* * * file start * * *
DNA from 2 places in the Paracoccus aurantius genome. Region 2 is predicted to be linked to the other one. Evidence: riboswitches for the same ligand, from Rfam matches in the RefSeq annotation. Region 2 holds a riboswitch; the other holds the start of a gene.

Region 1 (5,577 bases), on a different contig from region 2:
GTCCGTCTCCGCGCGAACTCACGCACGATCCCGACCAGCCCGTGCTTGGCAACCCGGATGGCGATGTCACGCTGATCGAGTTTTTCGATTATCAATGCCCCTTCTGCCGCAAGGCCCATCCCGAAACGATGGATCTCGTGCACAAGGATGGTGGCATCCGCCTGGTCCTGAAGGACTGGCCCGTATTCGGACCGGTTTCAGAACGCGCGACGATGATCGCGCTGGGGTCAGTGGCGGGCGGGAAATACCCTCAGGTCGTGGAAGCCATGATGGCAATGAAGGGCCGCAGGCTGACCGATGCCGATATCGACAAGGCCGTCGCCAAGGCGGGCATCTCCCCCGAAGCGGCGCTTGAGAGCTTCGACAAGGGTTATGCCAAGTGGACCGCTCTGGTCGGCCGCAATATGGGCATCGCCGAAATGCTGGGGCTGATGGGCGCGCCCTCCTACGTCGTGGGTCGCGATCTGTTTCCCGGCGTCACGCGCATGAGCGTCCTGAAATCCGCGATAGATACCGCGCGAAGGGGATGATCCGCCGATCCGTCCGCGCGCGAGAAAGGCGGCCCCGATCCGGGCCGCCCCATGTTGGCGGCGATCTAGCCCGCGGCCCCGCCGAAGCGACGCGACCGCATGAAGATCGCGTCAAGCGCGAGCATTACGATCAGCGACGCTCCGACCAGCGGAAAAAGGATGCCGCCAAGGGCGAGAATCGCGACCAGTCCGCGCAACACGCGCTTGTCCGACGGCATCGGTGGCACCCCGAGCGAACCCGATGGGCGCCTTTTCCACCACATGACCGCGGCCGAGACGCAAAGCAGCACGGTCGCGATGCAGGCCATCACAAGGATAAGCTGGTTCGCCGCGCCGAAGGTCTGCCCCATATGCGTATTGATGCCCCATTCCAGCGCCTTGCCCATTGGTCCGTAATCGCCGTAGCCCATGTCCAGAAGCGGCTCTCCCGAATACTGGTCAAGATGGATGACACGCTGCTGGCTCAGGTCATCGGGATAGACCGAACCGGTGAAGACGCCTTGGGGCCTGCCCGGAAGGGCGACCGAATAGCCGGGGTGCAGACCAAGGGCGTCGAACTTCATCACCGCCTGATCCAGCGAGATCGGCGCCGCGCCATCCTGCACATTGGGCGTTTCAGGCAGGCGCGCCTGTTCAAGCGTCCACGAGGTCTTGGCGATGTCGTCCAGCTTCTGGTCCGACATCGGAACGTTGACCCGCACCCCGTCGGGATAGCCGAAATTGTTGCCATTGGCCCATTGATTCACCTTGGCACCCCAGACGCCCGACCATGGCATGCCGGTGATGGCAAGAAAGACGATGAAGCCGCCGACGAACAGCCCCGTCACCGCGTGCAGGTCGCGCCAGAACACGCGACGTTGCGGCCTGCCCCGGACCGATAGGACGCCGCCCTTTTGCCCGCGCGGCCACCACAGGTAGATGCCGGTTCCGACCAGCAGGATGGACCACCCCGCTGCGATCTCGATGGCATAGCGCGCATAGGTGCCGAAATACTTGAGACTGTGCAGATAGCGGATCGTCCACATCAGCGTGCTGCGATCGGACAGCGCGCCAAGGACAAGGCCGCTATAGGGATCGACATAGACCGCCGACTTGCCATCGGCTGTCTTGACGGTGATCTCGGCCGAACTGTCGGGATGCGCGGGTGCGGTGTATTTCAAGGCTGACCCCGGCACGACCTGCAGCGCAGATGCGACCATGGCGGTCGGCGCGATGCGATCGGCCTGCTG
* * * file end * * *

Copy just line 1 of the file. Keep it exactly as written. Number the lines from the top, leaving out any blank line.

DNA from 2 places in the Paracoccus aurantius genome. Region 2 is predicted to be linked to the other one. Evidence: riboswitches for the same ligand, from Rfam matches in the RefSeq annotation. Region 2 holds a riboswitch; the other holds the start of a gene.